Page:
My Kind of Country

Country music from a fan's point of view since 2008

Week ending 12/22/18: #1 singles this week in country music history

1958: City Lights — Ray Price (Columbia)

1968: Wichita Lineman — Glen Campbell (Capitol)

1978: The Gambler — Kenny Rogers (United Artists)

1988: When You Say Nothing At All — Keith Whitley (RCA)

1998: Husbands and Wives — Brooks & Dunn (Arista Nashville)

2008: Roll With Me — Montgomery Gentry (Columbia Nashville)

2018: Speechless — Dan + Shay (Warner Nashville)

2018 (Airplay): Speechless — Dan + Shay (Warner Nashville)

 

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3 responses to “Week ending 12/22/18: #1 singles this week in country music history

  1. Aussie country girl December 27, 2018 at 5:00 am

    Some great songs in this list especially “The Gambler “

  2. Paul W Dennis December 27, 2018 at 10:19 am

    “Wichita Lineman” was the song that broke Campbell into the English and Irish markets reaching #7 in the UK and #12 in Ireland (inexplicably it also went to #1 in Yugoslavia), While Glen wasn’t as consistent a hitmaker in the UK or Ireland as in the US, many of his songs would achieve great success from that point forward. As I recall, the song reached its peak in the UK in late spring of 1969. The follow up, “Galveston” did not fare quite as well in the UK but the BBC’s disc jockeys gave it a lot of love, playing it with great frequency.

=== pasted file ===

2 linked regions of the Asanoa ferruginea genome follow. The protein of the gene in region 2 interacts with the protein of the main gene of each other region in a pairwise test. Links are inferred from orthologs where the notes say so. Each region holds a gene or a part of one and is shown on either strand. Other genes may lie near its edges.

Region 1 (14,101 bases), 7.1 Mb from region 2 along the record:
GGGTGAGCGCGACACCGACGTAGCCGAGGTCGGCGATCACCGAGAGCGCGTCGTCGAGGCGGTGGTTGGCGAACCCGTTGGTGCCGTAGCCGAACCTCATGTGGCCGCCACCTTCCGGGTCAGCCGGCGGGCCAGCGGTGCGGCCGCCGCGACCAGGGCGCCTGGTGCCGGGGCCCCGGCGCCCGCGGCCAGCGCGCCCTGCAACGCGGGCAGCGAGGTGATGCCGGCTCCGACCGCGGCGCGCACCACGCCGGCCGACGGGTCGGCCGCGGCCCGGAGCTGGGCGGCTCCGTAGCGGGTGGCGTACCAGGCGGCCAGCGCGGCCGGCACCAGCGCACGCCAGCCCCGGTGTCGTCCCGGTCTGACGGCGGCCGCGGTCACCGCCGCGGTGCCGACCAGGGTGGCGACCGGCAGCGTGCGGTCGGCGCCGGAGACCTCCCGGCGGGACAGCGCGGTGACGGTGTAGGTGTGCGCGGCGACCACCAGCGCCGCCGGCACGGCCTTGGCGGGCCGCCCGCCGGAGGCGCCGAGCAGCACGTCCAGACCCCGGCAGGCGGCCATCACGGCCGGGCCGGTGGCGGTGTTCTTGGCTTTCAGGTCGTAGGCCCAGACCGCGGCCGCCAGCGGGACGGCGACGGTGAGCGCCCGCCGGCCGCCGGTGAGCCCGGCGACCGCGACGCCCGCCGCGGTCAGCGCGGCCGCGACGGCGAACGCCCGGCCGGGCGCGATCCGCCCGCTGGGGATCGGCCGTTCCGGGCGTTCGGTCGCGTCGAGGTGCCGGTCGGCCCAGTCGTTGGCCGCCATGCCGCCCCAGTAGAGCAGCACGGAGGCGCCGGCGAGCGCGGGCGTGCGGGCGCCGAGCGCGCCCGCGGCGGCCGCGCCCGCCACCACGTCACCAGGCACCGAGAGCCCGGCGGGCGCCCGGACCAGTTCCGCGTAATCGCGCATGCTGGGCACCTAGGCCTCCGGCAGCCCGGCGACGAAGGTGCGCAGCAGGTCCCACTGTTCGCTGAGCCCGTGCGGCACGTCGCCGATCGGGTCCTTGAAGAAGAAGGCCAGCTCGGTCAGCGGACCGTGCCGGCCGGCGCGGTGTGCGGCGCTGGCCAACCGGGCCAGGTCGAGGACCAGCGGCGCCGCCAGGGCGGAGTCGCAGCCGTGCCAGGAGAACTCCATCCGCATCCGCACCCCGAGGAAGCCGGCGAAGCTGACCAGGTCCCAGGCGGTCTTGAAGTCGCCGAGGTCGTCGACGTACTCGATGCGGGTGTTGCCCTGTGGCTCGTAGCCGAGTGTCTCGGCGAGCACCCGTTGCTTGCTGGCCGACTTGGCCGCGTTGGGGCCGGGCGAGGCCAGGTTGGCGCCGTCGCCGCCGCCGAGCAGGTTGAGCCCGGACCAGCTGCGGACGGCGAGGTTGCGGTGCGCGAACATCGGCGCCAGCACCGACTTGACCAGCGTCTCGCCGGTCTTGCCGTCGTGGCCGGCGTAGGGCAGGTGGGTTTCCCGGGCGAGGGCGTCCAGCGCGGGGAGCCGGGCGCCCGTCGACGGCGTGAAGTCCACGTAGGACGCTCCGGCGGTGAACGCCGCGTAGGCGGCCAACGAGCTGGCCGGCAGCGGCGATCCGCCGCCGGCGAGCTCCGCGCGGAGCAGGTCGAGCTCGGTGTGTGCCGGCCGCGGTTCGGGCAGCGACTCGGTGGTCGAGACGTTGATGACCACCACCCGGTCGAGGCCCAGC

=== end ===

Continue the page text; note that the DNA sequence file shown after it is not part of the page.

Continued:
3. Paul W Dennis December 27, 2018 at 10:30 am

    Keith Whitley’s version of “When You Say Nothing At All” remains for me the definitive version of the song. I liked Alison Krauss’s version (she has a lovely voice) but she isn’t nearly as soulful a singer as was Whitley.

    At the time I was surprised to hear the Brooks & Dunn recording of “Husbands and Wives”, especially since there had already been a definitive versions of the song by writer Roger Miller, plus it had been frequently covered as an album track by many other artists (I especially liked Neil Diamond’s cover on his superb album STONES) and had been a hit in 1981 for David Frizzell & Shelley West. I guess a good song is always a good song and I came to like the Brooks & Dunn version.

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